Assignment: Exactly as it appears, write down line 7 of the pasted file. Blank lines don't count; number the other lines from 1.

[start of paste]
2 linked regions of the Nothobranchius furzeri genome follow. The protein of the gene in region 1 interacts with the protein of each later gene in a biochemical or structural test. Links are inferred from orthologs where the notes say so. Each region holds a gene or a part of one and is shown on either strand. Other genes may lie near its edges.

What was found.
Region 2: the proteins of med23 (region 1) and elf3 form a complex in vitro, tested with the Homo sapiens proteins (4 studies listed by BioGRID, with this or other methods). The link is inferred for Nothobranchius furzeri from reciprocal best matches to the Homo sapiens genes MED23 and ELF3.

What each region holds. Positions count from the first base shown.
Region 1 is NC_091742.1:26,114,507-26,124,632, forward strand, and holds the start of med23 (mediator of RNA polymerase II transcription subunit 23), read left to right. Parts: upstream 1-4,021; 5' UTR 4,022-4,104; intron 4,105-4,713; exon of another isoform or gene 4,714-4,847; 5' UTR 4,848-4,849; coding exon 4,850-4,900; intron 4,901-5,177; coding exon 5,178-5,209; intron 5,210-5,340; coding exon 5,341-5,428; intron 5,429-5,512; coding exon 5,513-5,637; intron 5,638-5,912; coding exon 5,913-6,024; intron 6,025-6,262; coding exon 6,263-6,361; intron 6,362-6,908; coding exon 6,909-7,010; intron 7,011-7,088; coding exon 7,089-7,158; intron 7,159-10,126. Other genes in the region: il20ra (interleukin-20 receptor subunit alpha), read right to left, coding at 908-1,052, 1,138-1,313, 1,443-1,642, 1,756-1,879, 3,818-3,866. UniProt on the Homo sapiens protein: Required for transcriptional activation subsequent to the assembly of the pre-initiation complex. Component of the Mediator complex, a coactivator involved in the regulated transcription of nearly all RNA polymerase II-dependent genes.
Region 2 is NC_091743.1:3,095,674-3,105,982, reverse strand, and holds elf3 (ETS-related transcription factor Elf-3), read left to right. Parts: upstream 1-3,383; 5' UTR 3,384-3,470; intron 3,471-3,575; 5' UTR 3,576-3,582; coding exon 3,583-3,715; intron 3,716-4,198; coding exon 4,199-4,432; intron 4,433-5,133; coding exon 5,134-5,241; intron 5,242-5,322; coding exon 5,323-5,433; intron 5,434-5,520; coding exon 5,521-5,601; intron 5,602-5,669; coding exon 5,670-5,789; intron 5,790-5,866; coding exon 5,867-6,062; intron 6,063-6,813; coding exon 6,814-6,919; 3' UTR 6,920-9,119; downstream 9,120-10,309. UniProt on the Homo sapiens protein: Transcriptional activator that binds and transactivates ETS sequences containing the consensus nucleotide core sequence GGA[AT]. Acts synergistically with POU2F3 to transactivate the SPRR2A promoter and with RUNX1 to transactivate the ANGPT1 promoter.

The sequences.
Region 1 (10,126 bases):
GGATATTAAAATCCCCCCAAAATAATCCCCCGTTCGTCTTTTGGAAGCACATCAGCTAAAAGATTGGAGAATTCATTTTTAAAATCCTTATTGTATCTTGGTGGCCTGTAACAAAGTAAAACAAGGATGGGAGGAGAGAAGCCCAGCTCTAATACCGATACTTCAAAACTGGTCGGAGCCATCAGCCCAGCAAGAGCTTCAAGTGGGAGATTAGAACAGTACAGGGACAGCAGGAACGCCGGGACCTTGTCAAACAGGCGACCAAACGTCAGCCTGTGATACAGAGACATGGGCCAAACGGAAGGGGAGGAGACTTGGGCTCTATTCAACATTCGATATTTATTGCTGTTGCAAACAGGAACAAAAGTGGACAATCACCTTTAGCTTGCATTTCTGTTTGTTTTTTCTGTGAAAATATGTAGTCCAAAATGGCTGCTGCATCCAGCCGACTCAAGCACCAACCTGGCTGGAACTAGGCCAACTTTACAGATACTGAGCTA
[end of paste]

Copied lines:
The sequences.